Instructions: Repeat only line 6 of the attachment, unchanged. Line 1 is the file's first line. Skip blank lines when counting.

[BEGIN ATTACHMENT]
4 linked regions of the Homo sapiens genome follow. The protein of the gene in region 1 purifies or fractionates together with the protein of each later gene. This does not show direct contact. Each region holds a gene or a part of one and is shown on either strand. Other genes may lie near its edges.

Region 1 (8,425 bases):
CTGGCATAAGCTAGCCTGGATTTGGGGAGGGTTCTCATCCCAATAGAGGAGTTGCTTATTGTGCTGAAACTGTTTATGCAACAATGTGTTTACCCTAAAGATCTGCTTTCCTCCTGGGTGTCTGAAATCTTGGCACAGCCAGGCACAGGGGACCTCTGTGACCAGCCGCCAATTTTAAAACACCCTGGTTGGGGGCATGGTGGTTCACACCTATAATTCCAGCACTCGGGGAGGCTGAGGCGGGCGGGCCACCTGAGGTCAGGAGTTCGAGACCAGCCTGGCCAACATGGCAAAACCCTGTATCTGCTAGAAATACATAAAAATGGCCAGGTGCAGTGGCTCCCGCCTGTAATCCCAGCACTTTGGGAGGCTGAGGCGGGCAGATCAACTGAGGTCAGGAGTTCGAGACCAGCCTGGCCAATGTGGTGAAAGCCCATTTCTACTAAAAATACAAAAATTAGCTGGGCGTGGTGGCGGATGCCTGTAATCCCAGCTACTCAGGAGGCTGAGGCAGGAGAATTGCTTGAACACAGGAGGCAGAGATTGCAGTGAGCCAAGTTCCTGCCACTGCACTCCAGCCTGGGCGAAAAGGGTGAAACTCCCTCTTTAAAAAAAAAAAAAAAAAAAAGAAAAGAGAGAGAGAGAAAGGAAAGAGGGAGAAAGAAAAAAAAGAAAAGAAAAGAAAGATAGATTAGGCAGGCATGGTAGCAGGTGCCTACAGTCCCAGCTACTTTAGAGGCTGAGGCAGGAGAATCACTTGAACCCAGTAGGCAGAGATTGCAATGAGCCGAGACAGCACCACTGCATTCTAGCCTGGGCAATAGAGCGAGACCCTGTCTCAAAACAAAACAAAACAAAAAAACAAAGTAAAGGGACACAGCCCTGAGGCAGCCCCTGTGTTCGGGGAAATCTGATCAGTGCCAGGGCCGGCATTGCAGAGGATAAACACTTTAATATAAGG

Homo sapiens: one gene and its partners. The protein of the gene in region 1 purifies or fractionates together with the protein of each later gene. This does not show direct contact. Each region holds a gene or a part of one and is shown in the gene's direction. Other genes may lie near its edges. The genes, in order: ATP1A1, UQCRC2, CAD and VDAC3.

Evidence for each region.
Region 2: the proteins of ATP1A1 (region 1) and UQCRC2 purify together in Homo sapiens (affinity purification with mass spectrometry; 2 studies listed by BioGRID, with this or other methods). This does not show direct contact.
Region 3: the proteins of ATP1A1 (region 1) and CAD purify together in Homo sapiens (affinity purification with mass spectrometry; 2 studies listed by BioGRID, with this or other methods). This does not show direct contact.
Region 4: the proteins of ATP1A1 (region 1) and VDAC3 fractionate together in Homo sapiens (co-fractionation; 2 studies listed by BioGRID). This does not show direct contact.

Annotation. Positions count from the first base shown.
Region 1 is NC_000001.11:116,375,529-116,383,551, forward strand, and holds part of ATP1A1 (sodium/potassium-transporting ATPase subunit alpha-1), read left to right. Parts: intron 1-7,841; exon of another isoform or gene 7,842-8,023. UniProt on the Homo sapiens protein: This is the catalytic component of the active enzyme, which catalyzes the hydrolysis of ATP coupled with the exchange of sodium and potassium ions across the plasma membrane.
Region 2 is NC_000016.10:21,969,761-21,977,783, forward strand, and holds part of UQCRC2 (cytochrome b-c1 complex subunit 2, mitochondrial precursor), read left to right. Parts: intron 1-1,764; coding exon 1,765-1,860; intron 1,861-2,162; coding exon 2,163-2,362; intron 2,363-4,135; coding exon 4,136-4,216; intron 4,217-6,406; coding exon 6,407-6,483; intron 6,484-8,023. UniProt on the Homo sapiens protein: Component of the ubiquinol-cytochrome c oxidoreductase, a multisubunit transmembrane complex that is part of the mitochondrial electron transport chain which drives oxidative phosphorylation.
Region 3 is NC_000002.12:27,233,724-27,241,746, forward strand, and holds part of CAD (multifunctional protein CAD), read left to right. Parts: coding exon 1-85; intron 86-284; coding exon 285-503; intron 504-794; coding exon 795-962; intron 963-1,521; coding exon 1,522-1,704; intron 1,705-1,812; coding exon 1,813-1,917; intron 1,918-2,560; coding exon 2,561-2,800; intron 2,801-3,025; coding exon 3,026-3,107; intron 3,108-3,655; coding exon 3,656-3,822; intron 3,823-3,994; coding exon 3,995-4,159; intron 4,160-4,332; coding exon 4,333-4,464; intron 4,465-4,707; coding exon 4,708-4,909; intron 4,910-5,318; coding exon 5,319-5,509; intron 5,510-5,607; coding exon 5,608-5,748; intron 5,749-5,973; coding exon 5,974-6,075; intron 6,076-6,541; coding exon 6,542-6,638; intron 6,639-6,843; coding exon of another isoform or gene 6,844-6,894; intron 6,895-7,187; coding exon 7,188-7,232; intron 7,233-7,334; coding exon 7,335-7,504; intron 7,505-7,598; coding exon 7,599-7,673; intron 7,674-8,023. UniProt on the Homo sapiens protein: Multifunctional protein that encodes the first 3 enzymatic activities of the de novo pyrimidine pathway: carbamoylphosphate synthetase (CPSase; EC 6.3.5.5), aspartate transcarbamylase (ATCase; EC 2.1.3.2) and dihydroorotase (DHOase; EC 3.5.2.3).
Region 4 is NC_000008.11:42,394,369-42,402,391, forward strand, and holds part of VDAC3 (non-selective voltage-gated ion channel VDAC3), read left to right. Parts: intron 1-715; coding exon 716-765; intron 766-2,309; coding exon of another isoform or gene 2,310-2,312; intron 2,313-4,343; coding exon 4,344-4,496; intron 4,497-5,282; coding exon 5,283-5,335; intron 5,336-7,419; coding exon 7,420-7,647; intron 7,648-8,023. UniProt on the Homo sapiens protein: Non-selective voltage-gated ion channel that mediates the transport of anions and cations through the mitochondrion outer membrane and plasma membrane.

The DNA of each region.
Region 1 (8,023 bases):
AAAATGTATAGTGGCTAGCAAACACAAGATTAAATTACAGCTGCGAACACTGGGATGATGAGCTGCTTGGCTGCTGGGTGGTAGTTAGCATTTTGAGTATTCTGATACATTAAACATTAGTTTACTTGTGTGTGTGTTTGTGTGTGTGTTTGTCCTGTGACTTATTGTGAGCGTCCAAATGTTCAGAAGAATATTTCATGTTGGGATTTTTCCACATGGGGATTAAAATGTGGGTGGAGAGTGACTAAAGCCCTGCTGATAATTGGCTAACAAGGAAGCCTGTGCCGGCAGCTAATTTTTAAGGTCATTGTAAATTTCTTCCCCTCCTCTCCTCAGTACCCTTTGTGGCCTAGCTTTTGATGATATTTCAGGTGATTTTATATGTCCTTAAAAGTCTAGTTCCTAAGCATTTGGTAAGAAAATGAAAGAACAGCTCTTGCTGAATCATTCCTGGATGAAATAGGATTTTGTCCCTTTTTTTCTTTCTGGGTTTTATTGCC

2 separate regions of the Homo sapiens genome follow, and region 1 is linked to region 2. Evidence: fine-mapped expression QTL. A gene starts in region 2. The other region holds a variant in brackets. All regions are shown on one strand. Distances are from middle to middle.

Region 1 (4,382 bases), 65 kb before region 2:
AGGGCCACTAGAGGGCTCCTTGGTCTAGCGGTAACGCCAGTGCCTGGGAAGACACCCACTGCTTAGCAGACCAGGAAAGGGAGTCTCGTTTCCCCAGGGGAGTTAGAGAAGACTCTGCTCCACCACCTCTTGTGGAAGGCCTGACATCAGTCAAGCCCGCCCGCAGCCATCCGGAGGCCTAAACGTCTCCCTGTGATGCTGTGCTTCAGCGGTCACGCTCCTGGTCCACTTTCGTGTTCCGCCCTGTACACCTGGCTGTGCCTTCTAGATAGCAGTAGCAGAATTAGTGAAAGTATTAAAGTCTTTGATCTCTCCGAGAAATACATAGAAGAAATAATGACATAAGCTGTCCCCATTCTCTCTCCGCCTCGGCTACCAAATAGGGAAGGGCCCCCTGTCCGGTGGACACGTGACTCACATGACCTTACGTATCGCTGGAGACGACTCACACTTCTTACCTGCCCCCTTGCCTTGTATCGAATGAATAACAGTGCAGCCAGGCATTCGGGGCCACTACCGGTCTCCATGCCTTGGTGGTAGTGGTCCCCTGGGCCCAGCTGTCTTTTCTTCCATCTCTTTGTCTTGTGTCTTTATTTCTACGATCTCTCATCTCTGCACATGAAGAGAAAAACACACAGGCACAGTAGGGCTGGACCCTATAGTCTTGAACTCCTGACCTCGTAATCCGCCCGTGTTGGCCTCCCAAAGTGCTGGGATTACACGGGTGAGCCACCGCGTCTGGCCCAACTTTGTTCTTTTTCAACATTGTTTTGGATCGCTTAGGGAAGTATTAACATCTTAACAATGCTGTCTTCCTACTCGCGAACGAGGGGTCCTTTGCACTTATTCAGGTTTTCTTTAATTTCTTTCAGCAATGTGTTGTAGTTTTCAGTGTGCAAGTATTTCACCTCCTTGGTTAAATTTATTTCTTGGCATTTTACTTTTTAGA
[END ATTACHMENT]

Region 2: the proteins of ATP1A1 (region 1) and UQCRC2 purify together in Homo sapiens (affinity purification with mass spectrometry; 2 studies listed by BioGRID, with this or other methods). This does not show direct contact.